Karla Theodore moved to Charlotte from Miami nine months ago. She wasn't sure what to expect on Saturday, as many of her friends didn't know about the march. She even tried to convince her Uber driver to take the rest of the morning off and join the march.

Karla Theodore (left). - RYAN PITKIN
  • Ryan Pitkin
  • Karla Theodore (left).

"This was really exciting. I didn't expect to see this many people here today. I came in solidarity — not only as a woman but as a person of color — for immigrants, for the LGBT community and for any group that was marginalized during this election cycle." -Karla Theodore

Sally Schrader was not able to march alongside her daughter and granddaughter — who were marching in Vermont and New York, respectively — but seeing the generational gap bridged at Saturday's march in Uptown inspired her.

Sally Schrader. - RYAN PITKIN
  • Ryan Pitkin
  • Sally Schrader.

"It's very unifying that the generations are all uniting. If you look around here, you've got the little bitty kids and the seniors and even disabled people in wheelchairs are represented. It's just really a cross section of people who are concerned about our future." - Sally Schrader

Joey Hewell and his husband Scott Lindsley pointed out that the crowd was filled with white women, who, for better or worse, get reactions when they turn out like they did on Saturday.

Joey Hewell (left) and Scott Lindsley. - RYAN PITKIN
  • Ryan Pitkin
  • Joey Hewell (left) and Scott Lindsley.

"Look at who it actually is that's out here. I feel like a lot of times when people march they don't have the support of a bunch of white women. There's a bunch of white women out here and kids and families. I feel like that's the best way to be heard, unfortunately, in this country; when you offend white women." -Joey Hewell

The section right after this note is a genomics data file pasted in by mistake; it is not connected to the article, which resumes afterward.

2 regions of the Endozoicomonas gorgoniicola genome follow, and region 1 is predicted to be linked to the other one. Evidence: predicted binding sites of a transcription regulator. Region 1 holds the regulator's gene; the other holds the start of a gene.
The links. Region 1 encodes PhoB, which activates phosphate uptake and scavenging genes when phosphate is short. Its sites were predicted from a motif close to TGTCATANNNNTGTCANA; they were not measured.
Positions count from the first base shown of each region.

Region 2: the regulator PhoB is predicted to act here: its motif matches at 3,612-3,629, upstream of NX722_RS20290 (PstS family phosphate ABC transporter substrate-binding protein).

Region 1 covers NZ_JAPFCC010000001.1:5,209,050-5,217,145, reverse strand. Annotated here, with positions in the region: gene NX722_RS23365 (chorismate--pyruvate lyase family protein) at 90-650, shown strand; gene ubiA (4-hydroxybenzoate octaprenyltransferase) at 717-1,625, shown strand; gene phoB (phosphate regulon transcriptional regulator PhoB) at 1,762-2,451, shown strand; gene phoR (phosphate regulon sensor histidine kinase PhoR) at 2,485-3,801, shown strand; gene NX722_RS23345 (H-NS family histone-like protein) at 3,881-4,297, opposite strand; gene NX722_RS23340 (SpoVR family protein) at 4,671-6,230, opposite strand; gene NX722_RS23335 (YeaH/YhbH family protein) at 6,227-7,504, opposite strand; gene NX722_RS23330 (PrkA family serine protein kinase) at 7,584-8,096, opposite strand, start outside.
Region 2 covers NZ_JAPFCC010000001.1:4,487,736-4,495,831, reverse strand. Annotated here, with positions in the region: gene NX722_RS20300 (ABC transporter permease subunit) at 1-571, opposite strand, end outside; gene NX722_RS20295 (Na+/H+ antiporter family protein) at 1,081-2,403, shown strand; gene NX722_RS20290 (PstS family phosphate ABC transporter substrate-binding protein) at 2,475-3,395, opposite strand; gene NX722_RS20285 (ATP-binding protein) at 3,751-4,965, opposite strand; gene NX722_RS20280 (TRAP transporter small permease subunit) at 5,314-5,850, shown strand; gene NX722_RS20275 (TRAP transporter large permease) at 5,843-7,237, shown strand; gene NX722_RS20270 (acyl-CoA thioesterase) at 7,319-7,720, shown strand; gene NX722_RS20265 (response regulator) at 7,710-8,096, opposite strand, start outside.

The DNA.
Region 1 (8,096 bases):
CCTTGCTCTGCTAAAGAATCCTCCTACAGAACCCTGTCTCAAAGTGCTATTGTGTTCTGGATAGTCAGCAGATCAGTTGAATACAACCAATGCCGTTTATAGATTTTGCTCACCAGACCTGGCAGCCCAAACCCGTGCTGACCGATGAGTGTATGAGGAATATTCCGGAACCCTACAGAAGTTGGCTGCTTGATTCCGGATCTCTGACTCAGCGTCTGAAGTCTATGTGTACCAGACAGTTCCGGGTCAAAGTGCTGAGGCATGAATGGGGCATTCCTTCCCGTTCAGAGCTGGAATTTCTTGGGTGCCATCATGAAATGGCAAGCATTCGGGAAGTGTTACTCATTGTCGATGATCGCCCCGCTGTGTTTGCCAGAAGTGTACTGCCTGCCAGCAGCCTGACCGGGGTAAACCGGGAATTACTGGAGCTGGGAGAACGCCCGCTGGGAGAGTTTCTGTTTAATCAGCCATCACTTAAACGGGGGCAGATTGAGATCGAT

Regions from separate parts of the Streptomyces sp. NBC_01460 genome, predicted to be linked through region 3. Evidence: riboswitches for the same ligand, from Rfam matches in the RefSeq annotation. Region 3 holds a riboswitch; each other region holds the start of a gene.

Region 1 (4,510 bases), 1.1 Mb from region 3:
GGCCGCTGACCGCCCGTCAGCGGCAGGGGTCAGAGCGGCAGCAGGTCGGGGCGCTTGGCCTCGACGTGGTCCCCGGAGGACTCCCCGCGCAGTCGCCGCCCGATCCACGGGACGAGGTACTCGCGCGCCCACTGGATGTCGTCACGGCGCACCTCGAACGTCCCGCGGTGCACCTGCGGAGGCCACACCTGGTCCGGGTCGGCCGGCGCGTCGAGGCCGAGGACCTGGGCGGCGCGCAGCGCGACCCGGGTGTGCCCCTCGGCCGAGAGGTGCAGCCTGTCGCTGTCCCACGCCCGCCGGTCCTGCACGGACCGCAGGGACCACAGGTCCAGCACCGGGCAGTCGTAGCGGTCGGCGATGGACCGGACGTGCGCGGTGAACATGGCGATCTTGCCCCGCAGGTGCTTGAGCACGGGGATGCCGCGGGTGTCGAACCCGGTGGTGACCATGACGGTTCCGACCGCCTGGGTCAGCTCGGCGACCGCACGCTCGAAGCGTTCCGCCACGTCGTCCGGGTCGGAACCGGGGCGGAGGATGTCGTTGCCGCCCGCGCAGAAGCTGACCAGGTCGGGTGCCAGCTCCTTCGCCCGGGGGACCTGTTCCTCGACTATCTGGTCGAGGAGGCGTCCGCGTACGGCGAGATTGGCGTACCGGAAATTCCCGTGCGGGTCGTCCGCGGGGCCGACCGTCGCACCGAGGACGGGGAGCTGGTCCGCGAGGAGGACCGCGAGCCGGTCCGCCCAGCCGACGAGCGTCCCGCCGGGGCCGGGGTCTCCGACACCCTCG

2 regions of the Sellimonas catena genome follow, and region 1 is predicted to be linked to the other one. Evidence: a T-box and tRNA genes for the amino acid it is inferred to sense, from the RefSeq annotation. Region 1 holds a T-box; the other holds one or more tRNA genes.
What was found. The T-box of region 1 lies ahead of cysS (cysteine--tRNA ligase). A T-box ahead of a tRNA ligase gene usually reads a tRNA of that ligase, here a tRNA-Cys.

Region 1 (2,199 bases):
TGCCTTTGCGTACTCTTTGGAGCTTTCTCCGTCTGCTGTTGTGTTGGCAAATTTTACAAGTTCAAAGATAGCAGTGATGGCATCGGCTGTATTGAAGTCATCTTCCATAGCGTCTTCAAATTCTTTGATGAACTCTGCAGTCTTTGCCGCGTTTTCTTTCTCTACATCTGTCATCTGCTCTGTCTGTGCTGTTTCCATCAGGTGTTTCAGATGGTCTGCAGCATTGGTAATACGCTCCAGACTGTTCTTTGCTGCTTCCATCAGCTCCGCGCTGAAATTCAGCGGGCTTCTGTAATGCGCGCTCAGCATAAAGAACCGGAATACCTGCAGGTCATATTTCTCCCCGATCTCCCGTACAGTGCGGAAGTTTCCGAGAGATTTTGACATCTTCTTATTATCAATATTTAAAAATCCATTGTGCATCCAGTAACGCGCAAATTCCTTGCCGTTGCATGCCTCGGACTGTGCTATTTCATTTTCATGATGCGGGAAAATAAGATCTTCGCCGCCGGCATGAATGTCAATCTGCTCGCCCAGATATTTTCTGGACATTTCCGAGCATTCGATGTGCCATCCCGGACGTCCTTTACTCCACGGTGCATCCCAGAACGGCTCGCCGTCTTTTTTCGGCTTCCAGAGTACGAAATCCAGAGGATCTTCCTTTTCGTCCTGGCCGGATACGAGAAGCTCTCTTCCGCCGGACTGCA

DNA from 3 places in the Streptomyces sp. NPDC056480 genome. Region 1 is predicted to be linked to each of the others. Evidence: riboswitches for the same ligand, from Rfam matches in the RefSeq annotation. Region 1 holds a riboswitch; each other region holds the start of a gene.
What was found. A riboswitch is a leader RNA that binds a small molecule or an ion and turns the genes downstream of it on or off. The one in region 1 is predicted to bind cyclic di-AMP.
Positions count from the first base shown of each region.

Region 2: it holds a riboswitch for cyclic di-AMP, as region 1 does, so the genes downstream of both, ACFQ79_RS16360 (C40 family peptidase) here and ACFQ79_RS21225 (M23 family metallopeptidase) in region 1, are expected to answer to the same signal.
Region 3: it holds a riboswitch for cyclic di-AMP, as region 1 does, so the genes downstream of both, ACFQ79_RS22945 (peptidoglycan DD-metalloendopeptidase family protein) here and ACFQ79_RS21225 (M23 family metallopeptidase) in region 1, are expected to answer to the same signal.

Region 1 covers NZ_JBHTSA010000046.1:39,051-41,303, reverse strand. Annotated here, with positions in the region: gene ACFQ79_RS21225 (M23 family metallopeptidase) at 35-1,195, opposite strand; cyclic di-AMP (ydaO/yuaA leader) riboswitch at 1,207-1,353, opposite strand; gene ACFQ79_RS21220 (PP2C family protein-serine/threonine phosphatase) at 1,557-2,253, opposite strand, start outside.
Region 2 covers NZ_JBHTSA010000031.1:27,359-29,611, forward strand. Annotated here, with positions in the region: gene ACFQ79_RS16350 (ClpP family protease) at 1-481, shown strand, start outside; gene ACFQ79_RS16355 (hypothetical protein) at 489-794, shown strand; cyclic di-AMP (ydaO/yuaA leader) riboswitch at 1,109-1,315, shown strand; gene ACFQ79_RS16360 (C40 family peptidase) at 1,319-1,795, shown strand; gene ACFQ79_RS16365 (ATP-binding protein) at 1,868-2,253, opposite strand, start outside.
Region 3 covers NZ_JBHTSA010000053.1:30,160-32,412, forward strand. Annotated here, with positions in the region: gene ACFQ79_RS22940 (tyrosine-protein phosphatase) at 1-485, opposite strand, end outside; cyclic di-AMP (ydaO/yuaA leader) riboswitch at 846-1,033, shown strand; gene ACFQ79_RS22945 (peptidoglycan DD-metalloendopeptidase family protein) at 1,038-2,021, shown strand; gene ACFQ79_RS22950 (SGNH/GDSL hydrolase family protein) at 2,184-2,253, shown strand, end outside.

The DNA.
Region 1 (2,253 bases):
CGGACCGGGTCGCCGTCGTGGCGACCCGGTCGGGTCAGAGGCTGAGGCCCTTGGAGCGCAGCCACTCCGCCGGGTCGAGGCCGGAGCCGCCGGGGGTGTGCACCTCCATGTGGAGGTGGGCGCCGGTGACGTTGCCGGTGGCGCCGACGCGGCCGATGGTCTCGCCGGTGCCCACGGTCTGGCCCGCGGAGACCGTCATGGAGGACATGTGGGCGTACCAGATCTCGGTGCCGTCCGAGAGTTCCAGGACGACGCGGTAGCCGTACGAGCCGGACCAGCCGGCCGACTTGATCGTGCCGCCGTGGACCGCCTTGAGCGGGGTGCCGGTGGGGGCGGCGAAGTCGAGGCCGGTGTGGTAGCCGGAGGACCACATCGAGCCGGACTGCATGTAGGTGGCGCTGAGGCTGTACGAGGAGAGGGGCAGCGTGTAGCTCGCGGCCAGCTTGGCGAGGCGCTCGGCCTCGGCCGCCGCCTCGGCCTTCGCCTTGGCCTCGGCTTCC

"These are your neighbors. These aren't people you can point to from the other side of the tracks that you love to hate. These are people you know, these people are in your church, these kids go to your kids' schools." -Scott Lindsley

Neither Brenda Stubbs nor her friend Kim Bohannon had ever protested before Saturday, and both had been slow to express their sadness and outrage since Trump's election. However, the Women's March on Charlotte inspired each to join the masses of those with similar anxieties about the country's future under Trump.

Brenda Stubbs (left) and Kim Bohannon. - RYAN PITKIN
  • Ryan Pitkin
  • Brenda Stubbs (left) and Kim Bohannon.

"I am not a marcher, I am not a protester, but I couldn't be still and quiet for this." -Brenda Stubbs

"It's my first time protesting ever in my life. I'm overwhelmed, and I'm glad to be here today because I don't feel so alone in this now." -Kim Bohannon